Wednesday, January 23, 2013

Cosmetic recipes of 1834

Wednesday, January 23, 2013
Loretta reports:

Like many of you, I wondered what exactly a “Kalydor” was.  The dictionaries, both OED and online offered no defnitions.  But further investigation showed me that this was a brand name for one of Rowland’s famous lotions.  In the days when trademark protection was nonexistent, it appears to have been generally adopted, much to Rowland’s aggravation, for facial lotions, rather in the way Kleenex® is used for facial tissues.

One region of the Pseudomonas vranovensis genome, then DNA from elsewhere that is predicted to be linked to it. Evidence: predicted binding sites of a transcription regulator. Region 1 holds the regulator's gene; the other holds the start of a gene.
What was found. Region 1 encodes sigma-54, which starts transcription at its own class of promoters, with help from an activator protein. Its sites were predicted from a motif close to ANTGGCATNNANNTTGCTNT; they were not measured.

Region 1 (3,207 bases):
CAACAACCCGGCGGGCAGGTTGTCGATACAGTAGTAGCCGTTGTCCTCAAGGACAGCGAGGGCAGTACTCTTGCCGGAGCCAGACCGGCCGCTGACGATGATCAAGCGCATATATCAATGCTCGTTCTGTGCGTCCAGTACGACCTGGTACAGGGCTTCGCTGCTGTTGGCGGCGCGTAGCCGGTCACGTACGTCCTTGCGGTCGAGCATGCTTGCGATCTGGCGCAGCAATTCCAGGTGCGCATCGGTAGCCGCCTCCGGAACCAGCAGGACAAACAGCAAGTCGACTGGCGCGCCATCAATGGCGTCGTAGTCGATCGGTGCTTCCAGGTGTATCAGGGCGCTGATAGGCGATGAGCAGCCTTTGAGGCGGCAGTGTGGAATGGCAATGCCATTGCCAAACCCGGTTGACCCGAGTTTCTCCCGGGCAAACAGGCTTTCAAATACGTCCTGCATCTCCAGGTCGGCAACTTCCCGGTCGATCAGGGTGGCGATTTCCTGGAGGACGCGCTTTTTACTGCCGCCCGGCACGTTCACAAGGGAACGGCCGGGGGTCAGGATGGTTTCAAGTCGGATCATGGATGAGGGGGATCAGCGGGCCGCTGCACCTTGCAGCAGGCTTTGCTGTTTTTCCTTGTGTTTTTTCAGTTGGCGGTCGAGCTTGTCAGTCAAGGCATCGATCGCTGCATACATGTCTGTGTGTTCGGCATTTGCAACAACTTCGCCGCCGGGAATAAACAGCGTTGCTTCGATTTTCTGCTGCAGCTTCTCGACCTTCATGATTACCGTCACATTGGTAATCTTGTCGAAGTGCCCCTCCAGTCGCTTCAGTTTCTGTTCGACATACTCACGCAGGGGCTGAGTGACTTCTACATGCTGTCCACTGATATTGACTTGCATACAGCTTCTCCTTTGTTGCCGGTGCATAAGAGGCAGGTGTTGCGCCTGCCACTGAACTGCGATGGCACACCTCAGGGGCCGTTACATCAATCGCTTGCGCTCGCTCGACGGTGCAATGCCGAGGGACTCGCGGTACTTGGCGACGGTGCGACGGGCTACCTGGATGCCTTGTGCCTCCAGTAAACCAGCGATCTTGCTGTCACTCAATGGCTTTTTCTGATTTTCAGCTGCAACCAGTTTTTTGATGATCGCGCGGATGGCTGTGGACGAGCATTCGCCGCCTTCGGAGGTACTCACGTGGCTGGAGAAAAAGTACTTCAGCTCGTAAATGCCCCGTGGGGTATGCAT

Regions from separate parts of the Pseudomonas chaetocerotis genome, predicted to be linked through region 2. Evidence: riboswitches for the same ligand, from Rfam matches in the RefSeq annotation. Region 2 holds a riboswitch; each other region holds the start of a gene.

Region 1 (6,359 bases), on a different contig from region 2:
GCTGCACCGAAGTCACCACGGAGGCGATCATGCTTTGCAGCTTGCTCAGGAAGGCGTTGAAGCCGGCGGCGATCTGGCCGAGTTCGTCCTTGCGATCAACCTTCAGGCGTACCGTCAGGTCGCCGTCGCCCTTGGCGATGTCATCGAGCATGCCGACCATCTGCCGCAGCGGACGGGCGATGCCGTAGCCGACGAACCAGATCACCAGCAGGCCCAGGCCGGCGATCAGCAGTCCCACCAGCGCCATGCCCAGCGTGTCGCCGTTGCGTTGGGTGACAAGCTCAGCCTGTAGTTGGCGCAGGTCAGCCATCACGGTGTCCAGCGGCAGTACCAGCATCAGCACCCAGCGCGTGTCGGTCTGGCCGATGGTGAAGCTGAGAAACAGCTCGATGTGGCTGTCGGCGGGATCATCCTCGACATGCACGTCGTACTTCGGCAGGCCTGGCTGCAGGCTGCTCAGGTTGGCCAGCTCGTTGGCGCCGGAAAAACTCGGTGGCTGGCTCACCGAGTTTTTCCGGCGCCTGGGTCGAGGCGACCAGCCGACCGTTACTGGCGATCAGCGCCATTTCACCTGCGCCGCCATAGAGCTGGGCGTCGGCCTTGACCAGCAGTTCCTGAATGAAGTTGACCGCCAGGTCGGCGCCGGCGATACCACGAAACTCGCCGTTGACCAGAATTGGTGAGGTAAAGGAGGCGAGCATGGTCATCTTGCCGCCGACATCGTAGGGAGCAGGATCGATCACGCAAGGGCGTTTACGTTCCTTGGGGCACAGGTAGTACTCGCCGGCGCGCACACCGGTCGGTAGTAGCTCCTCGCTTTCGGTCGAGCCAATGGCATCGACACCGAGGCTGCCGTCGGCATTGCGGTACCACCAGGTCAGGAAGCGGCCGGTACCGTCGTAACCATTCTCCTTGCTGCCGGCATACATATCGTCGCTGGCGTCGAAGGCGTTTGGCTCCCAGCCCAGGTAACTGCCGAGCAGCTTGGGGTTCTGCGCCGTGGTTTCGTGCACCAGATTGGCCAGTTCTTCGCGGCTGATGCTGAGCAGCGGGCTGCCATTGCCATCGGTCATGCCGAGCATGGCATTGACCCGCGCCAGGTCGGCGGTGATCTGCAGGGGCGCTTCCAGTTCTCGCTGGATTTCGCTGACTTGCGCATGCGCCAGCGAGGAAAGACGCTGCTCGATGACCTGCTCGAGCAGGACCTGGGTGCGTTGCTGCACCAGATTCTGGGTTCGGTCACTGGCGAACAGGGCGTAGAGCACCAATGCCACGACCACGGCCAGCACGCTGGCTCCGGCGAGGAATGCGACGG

Rowland was often warning about inferior and dangerous imitations, but this one might have escaped notice.  Many of us are familiar with the use of lead in cosmetics in earlier times.  Mercury (quicksilver) was another toxic ingredient—but who knew?  Not us kids, way back when, who played with it.

On the other hand, ingredients for the the scent bags are innocuous (at least the ones I can identify) and might be fun to make.

Excerpts are from The Toilette of Health, Beauty, and Fashion, 1834


Sarah said...

Jasmine flowers were also dried and used to scent gloves that were stored in the dried blossoms, personally I've had trouble getting jasmine to dry nicely though I have no trouble with lavender...

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